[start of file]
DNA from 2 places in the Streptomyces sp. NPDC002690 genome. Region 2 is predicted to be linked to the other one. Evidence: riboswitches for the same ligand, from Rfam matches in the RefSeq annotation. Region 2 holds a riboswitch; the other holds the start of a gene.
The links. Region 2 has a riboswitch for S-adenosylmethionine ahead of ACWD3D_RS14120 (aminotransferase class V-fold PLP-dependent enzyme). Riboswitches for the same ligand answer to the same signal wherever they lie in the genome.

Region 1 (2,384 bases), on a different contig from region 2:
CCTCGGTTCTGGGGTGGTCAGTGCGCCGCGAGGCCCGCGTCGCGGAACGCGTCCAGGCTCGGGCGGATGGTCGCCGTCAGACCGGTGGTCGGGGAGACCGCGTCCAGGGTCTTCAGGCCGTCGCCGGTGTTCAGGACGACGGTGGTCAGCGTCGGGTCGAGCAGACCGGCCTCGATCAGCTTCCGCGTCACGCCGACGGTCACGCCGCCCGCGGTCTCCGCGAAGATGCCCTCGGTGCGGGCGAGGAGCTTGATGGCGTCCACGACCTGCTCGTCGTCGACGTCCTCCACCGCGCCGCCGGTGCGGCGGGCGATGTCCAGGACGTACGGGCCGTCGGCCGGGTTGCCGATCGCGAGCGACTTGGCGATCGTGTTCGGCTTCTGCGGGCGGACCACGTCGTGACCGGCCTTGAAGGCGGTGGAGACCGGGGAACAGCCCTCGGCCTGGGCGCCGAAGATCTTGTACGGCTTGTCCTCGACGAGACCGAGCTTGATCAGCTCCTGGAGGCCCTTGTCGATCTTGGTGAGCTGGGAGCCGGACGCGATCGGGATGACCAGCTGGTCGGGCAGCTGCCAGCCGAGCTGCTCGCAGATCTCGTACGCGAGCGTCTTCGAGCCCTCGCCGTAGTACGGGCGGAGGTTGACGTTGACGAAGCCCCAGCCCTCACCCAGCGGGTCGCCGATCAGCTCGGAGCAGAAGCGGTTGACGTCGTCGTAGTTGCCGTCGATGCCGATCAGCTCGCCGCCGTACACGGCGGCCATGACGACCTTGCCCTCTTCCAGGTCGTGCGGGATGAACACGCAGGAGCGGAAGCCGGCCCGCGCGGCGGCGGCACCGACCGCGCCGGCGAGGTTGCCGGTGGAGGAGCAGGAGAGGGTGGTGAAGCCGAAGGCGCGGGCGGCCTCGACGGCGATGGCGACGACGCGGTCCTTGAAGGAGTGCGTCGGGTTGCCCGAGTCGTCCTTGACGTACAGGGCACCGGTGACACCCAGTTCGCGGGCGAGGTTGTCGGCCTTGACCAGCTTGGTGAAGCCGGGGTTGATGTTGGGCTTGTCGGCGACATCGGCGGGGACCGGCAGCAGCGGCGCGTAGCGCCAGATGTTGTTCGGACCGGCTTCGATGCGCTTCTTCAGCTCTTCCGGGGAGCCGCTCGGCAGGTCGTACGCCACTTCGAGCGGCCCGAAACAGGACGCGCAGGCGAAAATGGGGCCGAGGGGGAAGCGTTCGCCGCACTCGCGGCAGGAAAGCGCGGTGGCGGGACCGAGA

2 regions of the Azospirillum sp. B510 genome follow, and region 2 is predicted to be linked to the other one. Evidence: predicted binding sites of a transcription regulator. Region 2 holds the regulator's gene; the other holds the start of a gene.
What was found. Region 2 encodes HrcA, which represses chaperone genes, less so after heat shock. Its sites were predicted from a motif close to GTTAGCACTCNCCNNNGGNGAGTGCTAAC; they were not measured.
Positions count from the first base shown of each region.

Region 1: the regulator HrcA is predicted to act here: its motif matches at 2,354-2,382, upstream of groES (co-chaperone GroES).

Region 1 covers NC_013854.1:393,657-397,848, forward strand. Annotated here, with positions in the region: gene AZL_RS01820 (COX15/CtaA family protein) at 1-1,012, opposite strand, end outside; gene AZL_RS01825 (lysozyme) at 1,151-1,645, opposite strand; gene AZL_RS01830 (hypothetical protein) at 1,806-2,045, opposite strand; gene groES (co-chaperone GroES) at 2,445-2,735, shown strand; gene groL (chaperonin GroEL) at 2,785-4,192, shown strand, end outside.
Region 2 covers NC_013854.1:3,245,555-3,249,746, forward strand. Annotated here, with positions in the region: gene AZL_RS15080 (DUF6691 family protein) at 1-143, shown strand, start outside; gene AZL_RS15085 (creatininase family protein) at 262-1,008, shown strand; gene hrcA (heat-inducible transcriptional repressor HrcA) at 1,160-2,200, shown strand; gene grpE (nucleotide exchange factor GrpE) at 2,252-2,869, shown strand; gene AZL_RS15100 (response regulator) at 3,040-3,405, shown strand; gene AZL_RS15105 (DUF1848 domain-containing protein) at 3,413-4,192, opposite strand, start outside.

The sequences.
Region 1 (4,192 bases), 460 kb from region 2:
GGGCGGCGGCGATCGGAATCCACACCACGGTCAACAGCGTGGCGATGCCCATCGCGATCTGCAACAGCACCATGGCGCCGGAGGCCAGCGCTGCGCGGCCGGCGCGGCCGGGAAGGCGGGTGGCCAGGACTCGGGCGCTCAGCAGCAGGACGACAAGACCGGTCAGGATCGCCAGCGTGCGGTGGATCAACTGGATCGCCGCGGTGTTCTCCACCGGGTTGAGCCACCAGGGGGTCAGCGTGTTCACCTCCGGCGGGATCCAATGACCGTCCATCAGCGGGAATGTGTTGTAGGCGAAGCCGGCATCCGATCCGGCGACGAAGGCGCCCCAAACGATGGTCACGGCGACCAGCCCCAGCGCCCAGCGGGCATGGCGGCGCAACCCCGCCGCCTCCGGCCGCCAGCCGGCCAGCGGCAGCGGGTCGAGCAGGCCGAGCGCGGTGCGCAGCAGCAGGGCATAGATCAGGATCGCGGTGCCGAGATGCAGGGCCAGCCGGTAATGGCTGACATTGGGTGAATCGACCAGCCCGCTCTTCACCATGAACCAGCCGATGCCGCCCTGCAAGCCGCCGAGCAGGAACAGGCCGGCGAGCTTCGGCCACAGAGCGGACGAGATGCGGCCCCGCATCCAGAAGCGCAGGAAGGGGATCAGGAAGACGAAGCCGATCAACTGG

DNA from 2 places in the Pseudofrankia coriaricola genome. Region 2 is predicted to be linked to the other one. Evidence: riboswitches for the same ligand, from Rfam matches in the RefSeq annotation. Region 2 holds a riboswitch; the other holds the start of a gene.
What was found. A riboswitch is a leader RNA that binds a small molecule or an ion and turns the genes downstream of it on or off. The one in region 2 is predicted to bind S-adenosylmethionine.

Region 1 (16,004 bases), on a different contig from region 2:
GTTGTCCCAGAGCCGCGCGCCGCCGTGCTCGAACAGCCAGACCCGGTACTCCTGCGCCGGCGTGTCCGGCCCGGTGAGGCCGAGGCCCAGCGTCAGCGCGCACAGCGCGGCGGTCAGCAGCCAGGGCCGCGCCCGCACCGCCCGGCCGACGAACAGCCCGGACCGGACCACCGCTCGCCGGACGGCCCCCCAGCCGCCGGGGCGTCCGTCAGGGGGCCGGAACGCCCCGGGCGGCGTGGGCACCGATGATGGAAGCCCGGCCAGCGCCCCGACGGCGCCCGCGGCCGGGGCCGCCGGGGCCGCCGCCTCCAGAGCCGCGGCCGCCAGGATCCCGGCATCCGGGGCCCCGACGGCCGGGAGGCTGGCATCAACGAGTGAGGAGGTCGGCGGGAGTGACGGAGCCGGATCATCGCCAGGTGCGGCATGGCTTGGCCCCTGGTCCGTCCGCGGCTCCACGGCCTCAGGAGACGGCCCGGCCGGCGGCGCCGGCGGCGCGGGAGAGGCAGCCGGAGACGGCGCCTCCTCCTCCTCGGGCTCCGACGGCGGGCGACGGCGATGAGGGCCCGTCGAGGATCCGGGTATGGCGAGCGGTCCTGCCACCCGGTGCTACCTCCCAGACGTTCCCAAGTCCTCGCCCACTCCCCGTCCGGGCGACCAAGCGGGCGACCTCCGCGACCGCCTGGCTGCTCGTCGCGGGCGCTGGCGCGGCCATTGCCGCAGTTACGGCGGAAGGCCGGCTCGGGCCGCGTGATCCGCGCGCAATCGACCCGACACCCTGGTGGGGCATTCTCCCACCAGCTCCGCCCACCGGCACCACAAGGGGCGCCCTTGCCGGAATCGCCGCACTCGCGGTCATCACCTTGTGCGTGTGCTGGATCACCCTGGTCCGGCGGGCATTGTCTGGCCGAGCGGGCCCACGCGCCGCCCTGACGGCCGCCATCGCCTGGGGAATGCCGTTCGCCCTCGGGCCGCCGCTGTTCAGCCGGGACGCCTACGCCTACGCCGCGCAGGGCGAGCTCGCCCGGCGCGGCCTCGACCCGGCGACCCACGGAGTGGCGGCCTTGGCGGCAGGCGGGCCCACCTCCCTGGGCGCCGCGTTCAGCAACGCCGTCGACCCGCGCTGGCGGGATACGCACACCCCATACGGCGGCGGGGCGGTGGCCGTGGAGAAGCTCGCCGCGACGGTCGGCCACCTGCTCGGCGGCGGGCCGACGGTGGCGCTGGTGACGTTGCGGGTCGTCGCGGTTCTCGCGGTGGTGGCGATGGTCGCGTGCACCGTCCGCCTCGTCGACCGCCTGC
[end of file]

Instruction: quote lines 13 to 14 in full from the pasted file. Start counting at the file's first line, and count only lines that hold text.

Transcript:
GGGCGGCGGCGATCGGAATCCACACCACGGTCAACAGCGTGGCGATGCCCATCGCGATCTGCAACAGCACCATGGCGCCGGAGGCCAGCGCTGCGCGGCCGGCGCGGCCGGGAAGGCGGGTGGCCAGGACTCGGGCGCTCAGCAGCAGGACGACAAGACCGGTCAGGATCGCCAGCGTGCGGTGGATCAACTGGATCGCCGCGGTGTTCTCCACCGGGTTGAGCCACCAGGGGGTCAGCGTGTTCACCTCCGGCGGGATCCAATGACCGTCCATCAGCGGGAATGTGTTGTAGGCGAAGCCGGCATCCGATCCGGCGACGAAGGCGCCCCAAACGATGGTCACGGCGACCAGCCCCAGCGCCCAGCGGGCATGGCGGCGCAACCCCGCCGCCTCCGGCCGCCAGCCGGCCAGCGGCAGCGGGTCGAGCAGGCCGAGCGCGGTGCGCAGCAGCAGGGCATAGATCAGGATCGCGGTGCCGAGATGCAGGGCCAGCCGGTAATGGCTGACATTGGGTGAATCGACCAGCCCGCTCTTCACCATGAACCAGCCGATGCCGCCCTGCAAGCCGCCGAGCAGGAACAGGCCGGCGAGCTTCGGCCACAGAGCGGACGAGATGCGGCCCCGCATCCAGAAGCGCAGGAAGGGGATCAGGAAGACGAAGCCGATCAACTGG

DNA from 2 places in the Pseudofrankia coriaricola genome. Region 2 is predicted to be linked to the other one. Evidence: riboswitches for the same ligand, from Rfam matches in the RefSeq annotation. Region 2 holds a riboswitch; the other holds the start of a gene.